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The Victorian Poet and His Readers: The Strange Case of Tennyson’s «The Princess»


Magdalena Pypeć

The author follows the interpretative pursuits of nineteenth-century readers and analyses Tennyson’s The Princess through the prism of their critical ideas. She analyses Tennyson’s reconsideration of gender binaries and women’s rights as well as the poem’s reliance on the aesthetics of the grotesque and its metapoetic games. The book rests on the premise that literature cannot be studied in isolation from its immediate socio-historical context. As such, poetry becomes an outcome of social and cultural negotiations, moving «in a strange diagonal» between the author and his public.
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Chapter Two: The Princess and the Reviewers


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Chapter Two:  The Princess and the Reviewers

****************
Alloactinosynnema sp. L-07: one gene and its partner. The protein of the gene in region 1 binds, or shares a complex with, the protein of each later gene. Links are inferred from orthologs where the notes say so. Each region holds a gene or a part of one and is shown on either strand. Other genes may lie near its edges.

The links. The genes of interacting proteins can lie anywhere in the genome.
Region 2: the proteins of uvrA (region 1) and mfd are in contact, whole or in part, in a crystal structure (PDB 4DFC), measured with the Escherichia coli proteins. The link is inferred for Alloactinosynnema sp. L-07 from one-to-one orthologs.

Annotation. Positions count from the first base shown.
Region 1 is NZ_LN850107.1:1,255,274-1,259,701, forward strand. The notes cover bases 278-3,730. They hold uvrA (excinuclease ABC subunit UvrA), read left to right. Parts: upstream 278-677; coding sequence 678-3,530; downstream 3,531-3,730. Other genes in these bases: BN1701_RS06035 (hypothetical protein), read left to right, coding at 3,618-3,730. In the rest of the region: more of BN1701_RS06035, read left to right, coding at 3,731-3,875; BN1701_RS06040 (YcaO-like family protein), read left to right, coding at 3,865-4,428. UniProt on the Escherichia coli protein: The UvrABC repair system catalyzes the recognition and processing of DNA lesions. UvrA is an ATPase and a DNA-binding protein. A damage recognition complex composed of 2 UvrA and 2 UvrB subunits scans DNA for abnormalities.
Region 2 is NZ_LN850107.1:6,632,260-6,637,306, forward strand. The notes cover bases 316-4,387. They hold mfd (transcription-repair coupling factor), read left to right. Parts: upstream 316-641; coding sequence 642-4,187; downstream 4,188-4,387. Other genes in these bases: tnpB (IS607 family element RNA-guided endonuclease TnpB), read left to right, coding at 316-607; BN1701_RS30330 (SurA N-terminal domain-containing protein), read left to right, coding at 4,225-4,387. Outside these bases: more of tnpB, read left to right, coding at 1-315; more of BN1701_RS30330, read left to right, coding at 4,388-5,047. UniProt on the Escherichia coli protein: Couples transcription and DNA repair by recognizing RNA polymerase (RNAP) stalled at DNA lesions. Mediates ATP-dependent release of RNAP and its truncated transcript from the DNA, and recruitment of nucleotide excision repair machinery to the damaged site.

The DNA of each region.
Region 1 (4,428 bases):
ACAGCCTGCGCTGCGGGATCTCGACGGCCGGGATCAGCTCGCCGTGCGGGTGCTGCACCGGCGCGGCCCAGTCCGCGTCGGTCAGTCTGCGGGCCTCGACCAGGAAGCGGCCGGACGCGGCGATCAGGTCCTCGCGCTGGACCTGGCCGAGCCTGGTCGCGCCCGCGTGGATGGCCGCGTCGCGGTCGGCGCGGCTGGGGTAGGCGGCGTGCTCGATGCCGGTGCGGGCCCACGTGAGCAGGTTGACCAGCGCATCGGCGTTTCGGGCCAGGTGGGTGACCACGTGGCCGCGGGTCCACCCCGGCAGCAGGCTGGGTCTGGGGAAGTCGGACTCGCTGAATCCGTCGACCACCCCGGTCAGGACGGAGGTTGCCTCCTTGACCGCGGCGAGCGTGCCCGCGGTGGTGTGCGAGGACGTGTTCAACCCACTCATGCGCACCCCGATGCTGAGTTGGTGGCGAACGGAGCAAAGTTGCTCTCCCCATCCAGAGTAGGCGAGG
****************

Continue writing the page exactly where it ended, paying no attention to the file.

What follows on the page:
Vex not thou the poet’s mindWith thy shallow wit:Vex not thou the poet’s mind;For thou canst not fathom it.Clear and bright it should be ever,Flowing like a crystal river;Bright as light, and clear as wind. Alfred Tennyson, “The Poet’s Mind” (1830)

The twofold purpose of this chapter is to render an account of the critical reception of Tennyson’s works before and after writing The Princess (Poems 1832 and Poems 1842) and to examine the influence of nineteenth-century reviewers on Tennyson’s poetical choices, with the particular attention focused on The Princess.

Literary criticism in the nineteenth-century enjoyed a high-prestige because of its power to influence and define both society and its literary norms and tastes. In her study The Woman Reader 1837–1914, Kate Flint points out that the critic, by definition, is placed in a position of authority relative to the text, the author and the reader: “authority to speak, to write, to define, to manage, and to change not just the institution of literature, but those of society itself” (43). Literary historian Margaret Beetham argues vividly that the ever mushrooming Victorian periodicals were the metaphorical space in which “writers, editors, publishers and readers engaged in trying to understand themselves and their society … to make their world meaningful” (20). Since those who owned and wrote for the press had more power to make their perspectives socially acceptable, the Victorian...

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